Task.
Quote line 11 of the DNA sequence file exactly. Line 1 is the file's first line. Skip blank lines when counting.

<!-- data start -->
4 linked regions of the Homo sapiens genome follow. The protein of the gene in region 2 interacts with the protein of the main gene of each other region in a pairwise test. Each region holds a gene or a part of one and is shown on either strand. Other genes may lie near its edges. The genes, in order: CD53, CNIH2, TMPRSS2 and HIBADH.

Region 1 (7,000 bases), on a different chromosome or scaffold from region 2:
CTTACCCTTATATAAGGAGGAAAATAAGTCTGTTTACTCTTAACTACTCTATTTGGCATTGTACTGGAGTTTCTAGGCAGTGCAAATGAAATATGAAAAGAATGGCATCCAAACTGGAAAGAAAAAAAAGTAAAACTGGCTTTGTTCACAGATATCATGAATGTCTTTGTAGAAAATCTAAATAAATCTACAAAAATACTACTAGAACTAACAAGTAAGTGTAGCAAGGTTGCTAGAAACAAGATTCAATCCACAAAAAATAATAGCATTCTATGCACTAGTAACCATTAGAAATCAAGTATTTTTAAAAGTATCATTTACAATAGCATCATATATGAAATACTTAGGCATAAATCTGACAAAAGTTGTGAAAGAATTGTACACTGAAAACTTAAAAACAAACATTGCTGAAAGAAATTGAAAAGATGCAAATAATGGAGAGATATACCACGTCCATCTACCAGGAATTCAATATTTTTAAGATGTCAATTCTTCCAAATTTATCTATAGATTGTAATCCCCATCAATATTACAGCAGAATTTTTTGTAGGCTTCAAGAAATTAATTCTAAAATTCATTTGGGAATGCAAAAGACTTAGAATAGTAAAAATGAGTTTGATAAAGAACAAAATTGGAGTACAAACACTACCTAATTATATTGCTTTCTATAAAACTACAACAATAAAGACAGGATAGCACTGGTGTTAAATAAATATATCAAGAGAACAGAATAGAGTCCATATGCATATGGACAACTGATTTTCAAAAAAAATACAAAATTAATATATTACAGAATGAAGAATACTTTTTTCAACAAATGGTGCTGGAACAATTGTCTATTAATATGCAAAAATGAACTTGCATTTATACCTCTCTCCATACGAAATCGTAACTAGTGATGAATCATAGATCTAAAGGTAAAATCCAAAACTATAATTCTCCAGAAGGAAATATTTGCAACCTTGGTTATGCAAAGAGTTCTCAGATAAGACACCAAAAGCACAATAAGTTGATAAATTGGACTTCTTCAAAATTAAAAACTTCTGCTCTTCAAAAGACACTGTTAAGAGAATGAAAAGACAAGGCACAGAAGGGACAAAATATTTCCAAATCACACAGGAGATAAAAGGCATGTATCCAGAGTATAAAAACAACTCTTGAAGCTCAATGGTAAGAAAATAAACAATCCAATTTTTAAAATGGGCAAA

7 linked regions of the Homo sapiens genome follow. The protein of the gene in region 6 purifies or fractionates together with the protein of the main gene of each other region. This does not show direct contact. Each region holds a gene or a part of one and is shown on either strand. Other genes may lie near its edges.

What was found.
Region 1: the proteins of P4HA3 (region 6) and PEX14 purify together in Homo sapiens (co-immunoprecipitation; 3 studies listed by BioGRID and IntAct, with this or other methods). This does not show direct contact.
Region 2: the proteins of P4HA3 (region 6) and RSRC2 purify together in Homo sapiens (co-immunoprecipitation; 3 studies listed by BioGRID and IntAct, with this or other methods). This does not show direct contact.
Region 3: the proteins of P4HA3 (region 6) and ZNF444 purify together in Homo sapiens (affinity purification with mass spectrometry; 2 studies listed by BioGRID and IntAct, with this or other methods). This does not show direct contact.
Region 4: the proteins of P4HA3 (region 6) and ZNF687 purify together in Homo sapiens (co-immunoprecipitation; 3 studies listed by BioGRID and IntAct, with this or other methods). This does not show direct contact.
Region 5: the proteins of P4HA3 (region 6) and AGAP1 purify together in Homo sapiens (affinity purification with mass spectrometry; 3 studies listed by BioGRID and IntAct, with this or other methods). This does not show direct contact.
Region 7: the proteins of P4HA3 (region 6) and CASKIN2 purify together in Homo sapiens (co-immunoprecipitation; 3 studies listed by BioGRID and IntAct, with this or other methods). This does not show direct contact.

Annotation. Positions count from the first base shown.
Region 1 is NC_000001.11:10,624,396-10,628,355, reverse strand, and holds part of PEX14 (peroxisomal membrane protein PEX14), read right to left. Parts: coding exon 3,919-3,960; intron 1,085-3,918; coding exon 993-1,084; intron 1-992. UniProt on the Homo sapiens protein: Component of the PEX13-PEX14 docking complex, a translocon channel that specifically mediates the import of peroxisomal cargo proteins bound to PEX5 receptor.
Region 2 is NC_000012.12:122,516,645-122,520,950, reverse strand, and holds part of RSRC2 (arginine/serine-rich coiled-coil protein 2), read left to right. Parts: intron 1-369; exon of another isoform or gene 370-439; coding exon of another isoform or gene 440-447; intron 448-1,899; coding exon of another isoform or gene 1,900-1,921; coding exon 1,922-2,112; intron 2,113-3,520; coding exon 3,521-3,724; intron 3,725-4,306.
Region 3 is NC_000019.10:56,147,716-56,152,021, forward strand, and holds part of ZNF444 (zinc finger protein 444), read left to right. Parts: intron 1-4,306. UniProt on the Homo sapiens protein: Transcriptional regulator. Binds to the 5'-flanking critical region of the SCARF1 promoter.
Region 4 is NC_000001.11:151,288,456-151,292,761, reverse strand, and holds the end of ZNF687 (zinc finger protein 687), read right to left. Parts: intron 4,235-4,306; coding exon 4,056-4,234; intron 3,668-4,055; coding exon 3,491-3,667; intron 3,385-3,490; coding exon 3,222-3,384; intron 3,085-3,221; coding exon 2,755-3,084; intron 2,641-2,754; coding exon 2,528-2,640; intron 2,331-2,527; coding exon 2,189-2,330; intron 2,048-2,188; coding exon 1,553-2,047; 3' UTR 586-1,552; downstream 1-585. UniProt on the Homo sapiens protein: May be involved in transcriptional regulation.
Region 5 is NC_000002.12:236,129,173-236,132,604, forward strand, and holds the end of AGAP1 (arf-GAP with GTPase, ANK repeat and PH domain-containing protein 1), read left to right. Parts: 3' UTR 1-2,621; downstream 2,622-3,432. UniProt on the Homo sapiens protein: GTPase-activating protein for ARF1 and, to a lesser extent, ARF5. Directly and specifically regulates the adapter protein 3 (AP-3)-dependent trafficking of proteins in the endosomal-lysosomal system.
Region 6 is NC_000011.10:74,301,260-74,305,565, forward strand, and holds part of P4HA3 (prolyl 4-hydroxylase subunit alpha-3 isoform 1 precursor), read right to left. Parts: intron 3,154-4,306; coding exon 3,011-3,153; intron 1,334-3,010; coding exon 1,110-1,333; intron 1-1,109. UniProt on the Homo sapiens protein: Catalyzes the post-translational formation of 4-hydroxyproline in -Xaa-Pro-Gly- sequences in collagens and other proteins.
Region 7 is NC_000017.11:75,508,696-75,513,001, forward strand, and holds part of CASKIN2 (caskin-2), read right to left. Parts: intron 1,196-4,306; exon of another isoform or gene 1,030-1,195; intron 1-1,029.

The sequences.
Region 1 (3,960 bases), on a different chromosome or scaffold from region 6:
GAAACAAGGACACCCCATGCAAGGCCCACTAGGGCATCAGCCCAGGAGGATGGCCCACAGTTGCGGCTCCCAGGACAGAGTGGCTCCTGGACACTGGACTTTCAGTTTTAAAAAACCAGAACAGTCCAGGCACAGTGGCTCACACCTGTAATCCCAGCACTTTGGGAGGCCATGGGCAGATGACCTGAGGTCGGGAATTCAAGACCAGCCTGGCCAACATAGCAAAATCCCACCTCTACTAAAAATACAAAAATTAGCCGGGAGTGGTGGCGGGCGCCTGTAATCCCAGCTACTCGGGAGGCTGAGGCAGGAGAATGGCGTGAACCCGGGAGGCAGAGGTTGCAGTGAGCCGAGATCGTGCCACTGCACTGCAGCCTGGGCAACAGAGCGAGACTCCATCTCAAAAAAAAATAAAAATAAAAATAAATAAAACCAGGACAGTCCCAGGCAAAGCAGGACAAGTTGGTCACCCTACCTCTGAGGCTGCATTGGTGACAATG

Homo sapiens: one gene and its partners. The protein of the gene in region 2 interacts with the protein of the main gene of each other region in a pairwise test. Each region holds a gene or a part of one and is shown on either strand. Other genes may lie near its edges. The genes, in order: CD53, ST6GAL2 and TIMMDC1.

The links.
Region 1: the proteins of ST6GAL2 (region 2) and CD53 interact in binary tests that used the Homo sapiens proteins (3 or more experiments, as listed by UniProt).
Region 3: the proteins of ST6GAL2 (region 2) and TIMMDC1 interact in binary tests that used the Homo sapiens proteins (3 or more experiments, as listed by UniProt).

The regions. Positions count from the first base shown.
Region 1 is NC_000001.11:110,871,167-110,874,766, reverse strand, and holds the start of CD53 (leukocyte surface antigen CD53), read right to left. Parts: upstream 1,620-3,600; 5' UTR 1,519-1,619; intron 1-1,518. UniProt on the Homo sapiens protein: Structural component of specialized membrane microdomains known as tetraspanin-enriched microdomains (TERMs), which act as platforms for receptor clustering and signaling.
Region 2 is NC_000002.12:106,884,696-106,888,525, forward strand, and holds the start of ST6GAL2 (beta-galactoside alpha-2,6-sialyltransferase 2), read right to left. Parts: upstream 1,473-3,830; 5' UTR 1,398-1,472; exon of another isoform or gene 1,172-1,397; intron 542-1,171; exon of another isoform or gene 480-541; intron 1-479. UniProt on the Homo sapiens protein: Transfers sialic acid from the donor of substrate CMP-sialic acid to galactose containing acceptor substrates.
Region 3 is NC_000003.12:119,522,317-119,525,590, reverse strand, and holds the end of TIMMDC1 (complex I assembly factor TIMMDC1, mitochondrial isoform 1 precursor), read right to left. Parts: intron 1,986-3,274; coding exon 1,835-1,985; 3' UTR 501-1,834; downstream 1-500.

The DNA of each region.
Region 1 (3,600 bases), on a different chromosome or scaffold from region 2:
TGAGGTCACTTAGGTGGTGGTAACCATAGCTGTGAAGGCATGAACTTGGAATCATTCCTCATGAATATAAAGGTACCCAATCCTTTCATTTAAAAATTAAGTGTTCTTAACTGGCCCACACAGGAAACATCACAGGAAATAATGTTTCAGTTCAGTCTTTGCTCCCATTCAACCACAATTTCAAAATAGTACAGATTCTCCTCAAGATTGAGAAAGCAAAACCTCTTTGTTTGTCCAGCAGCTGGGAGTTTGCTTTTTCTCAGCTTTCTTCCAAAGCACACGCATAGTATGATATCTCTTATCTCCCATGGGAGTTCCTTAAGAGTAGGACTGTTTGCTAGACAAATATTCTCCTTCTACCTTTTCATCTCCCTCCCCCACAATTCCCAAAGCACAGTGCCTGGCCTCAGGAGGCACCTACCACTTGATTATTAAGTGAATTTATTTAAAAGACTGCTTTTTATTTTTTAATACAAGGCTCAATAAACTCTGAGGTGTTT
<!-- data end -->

Region 7: the proteins of P4HA3 (region 6) and CASKIN2 purify together in Homo sapiens (co-immunoprecipitation; 3 studies listed by BioGRID and IntAct, with this or other methods). This does not show direct contact.